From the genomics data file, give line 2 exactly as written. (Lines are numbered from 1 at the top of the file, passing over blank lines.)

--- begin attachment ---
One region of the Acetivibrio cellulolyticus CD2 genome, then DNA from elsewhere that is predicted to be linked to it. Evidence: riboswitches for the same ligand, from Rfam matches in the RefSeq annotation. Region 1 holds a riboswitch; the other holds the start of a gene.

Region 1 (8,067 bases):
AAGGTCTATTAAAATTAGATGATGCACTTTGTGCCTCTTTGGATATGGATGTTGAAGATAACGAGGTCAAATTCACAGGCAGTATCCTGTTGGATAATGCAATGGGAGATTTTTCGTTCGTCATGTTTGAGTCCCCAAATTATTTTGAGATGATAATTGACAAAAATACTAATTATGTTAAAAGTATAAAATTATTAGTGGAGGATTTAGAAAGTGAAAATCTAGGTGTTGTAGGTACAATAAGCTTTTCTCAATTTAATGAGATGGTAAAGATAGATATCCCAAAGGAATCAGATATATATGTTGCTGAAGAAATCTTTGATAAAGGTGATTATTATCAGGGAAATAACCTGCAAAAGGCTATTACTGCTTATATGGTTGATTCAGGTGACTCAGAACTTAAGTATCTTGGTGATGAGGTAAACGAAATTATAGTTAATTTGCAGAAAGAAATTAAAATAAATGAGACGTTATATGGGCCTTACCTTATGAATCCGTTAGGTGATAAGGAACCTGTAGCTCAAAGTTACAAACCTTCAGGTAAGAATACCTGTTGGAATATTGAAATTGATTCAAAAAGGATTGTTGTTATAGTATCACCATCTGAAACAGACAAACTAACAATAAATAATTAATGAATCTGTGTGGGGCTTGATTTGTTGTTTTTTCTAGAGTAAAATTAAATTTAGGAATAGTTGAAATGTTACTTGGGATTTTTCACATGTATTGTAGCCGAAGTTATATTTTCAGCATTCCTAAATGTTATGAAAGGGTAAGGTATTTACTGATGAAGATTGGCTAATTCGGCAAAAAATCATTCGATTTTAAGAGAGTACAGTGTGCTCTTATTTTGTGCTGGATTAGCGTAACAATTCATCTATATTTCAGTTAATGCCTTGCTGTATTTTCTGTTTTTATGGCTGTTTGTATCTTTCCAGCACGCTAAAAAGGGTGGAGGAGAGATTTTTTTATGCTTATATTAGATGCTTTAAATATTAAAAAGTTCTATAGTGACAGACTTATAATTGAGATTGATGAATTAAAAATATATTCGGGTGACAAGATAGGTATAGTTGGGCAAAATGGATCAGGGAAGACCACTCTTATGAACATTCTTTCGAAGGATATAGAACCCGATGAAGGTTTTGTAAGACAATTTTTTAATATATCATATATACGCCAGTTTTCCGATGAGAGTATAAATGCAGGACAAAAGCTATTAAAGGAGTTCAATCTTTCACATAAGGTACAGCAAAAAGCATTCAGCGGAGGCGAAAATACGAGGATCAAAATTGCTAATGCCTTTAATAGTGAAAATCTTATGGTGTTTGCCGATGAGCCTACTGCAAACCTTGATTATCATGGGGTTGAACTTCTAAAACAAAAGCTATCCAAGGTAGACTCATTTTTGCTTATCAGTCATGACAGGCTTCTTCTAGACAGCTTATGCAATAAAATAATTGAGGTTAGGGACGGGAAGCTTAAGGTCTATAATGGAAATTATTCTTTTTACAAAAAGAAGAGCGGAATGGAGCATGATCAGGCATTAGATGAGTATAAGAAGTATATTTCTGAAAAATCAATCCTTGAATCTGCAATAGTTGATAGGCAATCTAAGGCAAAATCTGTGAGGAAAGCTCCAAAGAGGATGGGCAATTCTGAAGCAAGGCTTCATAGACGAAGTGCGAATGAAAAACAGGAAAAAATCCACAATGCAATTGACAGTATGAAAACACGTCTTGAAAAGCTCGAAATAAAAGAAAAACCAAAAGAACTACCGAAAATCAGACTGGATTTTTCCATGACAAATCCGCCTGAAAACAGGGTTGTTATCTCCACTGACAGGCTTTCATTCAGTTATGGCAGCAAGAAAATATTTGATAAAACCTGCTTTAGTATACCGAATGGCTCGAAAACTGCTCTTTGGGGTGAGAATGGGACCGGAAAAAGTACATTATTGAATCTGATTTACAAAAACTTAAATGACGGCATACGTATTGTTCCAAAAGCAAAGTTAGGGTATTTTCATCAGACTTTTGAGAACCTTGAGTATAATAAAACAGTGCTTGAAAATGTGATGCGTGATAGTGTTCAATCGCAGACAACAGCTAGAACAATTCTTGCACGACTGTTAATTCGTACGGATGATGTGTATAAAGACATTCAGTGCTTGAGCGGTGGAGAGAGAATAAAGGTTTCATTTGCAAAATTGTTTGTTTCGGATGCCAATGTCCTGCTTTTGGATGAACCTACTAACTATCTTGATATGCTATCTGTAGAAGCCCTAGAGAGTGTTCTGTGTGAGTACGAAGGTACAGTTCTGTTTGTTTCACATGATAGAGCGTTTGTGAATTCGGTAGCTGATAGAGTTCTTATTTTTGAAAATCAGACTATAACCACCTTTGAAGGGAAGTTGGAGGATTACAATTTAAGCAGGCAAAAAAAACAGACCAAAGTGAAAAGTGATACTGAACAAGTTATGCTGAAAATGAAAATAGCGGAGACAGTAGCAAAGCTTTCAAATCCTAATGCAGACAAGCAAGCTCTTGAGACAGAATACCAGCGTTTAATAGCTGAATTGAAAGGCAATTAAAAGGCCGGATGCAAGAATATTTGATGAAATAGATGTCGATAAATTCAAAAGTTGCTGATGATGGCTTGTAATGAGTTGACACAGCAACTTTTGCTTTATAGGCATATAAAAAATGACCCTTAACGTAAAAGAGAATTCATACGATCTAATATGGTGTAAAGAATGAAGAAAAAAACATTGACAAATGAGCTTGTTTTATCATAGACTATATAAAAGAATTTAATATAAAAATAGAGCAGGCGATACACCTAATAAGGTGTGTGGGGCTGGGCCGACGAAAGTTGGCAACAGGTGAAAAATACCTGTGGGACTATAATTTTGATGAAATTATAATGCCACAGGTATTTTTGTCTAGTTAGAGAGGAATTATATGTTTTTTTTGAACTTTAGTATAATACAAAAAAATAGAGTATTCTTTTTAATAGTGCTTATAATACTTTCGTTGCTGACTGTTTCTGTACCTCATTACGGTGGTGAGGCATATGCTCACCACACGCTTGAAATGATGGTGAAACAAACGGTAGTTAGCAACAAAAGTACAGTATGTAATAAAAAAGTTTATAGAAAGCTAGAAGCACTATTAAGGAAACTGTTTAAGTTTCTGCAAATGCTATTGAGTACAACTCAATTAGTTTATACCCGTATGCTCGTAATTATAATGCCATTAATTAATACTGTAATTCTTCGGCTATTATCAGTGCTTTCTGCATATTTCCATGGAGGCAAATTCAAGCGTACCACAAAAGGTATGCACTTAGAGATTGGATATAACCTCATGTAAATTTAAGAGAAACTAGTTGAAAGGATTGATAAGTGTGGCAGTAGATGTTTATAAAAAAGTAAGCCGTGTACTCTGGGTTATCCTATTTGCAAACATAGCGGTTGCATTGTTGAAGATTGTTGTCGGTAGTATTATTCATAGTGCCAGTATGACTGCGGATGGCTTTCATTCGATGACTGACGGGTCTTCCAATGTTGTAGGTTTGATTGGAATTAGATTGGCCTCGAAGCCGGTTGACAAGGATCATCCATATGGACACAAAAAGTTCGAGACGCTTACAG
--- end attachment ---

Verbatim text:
Region 1 (8,067 bases):